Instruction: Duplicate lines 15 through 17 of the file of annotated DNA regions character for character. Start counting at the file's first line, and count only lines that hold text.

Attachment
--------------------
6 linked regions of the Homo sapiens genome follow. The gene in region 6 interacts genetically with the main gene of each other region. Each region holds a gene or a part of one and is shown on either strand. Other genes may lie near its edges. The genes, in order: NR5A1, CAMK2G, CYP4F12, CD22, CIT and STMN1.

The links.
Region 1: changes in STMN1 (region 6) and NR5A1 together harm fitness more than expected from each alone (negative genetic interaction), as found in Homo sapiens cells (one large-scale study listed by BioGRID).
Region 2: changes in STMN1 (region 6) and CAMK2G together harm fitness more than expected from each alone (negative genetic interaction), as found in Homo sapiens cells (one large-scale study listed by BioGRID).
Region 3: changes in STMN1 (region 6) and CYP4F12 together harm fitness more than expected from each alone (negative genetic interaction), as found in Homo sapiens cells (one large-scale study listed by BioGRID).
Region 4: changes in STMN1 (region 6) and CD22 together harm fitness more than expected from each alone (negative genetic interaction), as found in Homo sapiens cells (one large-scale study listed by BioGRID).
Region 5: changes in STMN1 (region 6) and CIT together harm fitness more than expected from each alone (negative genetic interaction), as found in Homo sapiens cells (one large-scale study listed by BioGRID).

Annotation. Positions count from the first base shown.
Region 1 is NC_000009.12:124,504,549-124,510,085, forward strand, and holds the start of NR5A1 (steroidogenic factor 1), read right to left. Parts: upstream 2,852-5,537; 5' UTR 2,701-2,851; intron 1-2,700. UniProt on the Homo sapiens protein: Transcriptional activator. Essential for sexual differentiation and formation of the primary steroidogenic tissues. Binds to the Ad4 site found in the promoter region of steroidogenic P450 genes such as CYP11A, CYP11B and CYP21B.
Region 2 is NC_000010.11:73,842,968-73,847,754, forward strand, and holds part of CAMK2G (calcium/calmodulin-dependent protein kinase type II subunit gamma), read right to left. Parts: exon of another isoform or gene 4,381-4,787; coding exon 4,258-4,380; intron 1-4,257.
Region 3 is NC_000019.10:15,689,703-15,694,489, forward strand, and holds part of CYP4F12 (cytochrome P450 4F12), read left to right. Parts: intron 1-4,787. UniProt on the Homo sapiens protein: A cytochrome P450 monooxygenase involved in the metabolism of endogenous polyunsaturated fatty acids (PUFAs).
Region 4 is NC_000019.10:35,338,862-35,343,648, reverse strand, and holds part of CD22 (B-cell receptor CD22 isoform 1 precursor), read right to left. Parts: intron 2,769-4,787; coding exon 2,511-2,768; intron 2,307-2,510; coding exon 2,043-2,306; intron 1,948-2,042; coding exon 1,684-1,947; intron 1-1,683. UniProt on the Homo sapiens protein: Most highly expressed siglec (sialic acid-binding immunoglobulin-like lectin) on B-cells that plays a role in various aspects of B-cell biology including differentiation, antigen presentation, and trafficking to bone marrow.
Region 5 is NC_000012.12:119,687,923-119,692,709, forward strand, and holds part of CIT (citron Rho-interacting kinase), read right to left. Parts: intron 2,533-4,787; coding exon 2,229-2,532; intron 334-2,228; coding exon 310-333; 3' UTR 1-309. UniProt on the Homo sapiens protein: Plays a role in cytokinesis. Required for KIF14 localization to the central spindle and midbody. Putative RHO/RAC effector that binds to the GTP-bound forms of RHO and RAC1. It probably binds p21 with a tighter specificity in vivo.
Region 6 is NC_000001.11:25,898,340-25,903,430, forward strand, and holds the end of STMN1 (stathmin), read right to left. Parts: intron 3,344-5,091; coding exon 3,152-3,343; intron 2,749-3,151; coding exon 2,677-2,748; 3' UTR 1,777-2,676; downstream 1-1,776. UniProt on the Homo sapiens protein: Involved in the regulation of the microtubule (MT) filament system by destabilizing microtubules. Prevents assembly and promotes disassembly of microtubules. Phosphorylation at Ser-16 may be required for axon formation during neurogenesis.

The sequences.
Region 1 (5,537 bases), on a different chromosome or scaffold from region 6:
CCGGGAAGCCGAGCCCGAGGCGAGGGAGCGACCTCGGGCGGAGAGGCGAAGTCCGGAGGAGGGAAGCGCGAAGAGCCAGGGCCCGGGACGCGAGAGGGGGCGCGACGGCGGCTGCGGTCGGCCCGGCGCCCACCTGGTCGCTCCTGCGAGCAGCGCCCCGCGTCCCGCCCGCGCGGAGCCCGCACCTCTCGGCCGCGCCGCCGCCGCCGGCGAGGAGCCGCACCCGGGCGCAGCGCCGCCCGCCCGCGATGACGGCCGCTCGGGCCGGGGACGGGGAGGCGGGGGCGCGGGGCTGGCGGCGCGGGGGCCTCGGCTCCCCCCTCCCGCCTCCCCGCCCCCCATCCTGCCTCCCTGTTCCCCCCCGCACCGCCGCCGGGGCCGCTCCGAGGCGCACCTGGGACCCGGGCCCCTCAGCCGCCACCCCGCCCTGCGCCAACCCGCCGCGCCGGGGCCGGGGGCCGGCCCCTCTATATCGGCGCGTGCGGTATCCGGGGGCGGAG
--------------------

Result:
The sequences.
Region 1 (5,537 bases), on a different chromosome or scaffold from region 6:
CCGGGAAGCCGAGCCCGAGGCGAGGGAGCGACCTCGGGCGGAGAGGCGAAGTCCGGAGGAGGGAAGCGCGAAGAGCCAGGGCCCGGGACGCGAGAGGGGGCGCGACGGCGGCTGCGGTCGGCCCGGCGCCCACCTGGTCGCTCCTGCGAGCAGCGCCCCGCGTCCCGCCCGCGCGGAGCCCGCACCTCTCGGCCGCGCCGCCGCCGCCGGCGAGGAGCCGCACCCGGGCGCAGCGCCGCCCGCCCGCGATGACGGCCGCTCGGGCCGGGGACGGGGAGGCGGGGGCGCGGGGCTGGCGGCGCGGGGGCCTCGGCTCCCCCCTCCCGCCTCCCCGCCCCCCATCCTGCCTCCCTGTTCCCCCCCGCACCGCCGCCGGGGCCGCTCCGAGGCGCACCTGGGACCCGGGCCCCTCAGCCGCCACCCCGCCCTGCGCCAACCCGCCGCGCCGGGGCCGGGGGCCGGCCCCTCTATATCGGCGCGTGCGGTATCCGGGGGCGGAG